What is dry skin?
A balance of oil and moisture is crucial for healthy, attractive skin. Oil is secreted by the sebaceous glands and lubricates the surface of the skin. Moisture is the water present inside the skin cells, and comes to the cells through the bloodstream. It is the water in the skin cells that keeps them plumped-up, healthy, and youthful-looking. Oil and moisture work together; there must be enough moisture in the skin cells, but there must also be enough oil to act as a shield, preventing excessive evaporation of moisture from the skin’s top layers. Ichthyosis is one of several inherited skin conditions that cause the skin to lose moisture.
There are actually two types of dry skin: simple dry skin and complex dry skin. Simple dry skin results from a lack of natural oils. This condition most often affects women under the age of thirty-five. Complex dry skin lacks both oil and moisture, and is characterized by fine lines, brown spots, discolorations, enlarged pores, and sagging skin. It is usually associated with aging. The proteins that make up the skin-elastin, collagen, and keratin-may also be damaged by prolonged exposure to sunlight.
Dry skin tends to be dull-looking, even scaly and flaky, and readily develops wrinkles and fine lines. It usually feels “tight” and uncomfortable after washing unless some type of moisturizer or skin cream is applied. Chapping and cracking are signs of extremely dry, dehydrated skin.
Dry skin is most common on areas of the body that are exposed to the elements, such as the face and hands, but it . can be a whole-body problem as well, especially in winter. It is probably primarily a genetic condition, but it may be caused (or aggravated) by a poor diet and by environmental factors such as exposure to sun, wind, cold, chemicals, or cosmetics, or excessive bathing with harsh soaps. Nutritional deficiencies, especially deficiencies of vitamin A and the B vitamins, can also contribute to dry skin. Fairskinned people seem to be more likely than others to have dry skin, especially as they age; most people’s skin tends to become thinner and drier as they get older. If all other causes for dry skin such as dermatitis, eczema, psoriasis, or seborrhea have been excluded, then it is most likely that the reason for dry skin lies in a combination of heredity, vitamin deficiencies, and poor nutrition. Many people have skin that is dry in some areas and oily in others. In the classic case of “combination skin,” the skin on the forehead, nose, and chin tends to be oily, while the skin on the rest of the face is dry.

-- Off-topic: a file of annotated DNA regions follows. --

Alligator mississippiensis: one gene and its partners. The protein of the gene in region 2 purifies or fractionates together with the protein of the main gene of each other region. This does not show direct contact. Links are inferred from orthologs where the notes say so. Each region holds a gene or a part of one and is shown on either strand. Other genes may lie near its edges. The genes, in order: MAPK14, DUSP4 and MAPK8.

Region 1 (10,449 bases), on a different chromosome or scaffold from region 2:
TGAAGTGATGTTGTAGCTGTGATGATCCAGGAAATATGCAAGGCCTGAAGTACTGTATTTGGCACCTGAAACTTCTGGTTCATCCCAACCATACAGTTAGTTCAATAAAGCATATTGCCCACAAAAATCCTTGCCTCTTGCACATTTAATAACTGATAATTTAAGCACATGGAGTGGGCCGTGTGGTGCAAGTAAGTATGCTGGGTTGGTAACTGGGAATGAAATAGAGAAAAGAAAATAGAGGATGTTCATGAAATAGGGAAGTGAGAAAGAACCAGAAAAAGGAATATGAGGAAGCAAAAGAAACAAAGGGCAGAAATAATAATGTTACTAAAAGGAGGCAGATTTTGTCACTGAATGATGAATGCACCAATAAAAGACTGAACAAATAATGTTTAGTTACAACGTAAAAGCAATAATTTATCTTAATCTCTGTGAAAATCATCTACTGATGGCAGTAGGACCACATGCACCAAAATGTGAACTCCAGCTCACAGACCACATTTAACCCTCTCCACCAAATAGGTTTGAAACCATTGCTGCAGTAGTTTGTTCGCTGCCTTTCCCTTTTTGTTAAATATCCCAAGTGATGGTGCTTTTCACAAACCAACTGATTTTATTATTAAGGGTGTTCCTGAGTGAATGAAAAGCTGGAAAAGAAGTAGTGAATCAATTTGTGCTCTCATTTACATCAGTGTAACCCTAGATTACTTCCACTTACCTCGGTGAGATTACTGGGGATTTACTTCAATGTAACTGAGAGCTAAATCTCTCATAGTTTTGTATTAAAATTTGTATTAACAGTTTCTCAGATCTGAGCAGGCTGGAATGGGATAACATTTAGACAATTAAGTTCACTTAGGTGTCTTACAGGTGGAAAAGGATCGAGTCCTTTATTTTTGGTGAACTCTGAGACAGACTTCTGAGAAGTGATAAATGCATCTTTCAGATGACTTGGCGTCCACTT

Home Remedies For The Treatment of Dry Skin
- Spray an herbal or floral water mist on your skin throughout the day to replenish lost moisture. Almost all skin types, but particularly dry skin, benefit from lavender. You can purchase lavender water already made, or you can make your own by adding a few drops of essential oil to 4 ounces of distilled water, or by making an infusion of fresh lavender leaves and flowers.
- Always moisturize your skin after cleansing, and at other times throughout the day, if necessary, to keep it from drying out. Use a liquid moisturizer or facial oil that contains nutrients and other natural ingredients. Do not use solid, waxy moisturizing creams. Wrinkle Treatment Oil and Vitamin A Moisturizing Gel from Derma-E Products are both good for dry age lines caused by the sun and the skin’s natural aging. The Wrinkle Treatment Oil is also good for cleansing the skin. The moisturizing gel is non oily and fast-absorbing .
- Drink at least 2 quarts of quality water every day to keep the skin well.
- Used topically, aloe vera has excellent soothing, healing, and moisturizing properties. It also helps to slough off dead skin cells. Apply aloe vera gel topically on affected areas as directed on the product label.
- Cocoa butter is good skin cream and not expensive. It also helps reduce skin wrinkling.
Prevention tips for dry skin
- Do not drink soft drinks or eat sugar, chocolate, potato chips, or other junk foods.
- Avoid alcohol and caffeine. These substances have a diuretic effect, causing the body-including the skin cellsto lose fluids and essential minerals.
- Do not use harsh soaps, cold cream or cleansing creams on your skin.
- Do not use very hot water when bathing.
- Certain drugs including diuretics, antispasmodics, and antihistamines can contribute to dry skin, so avoid these drugs.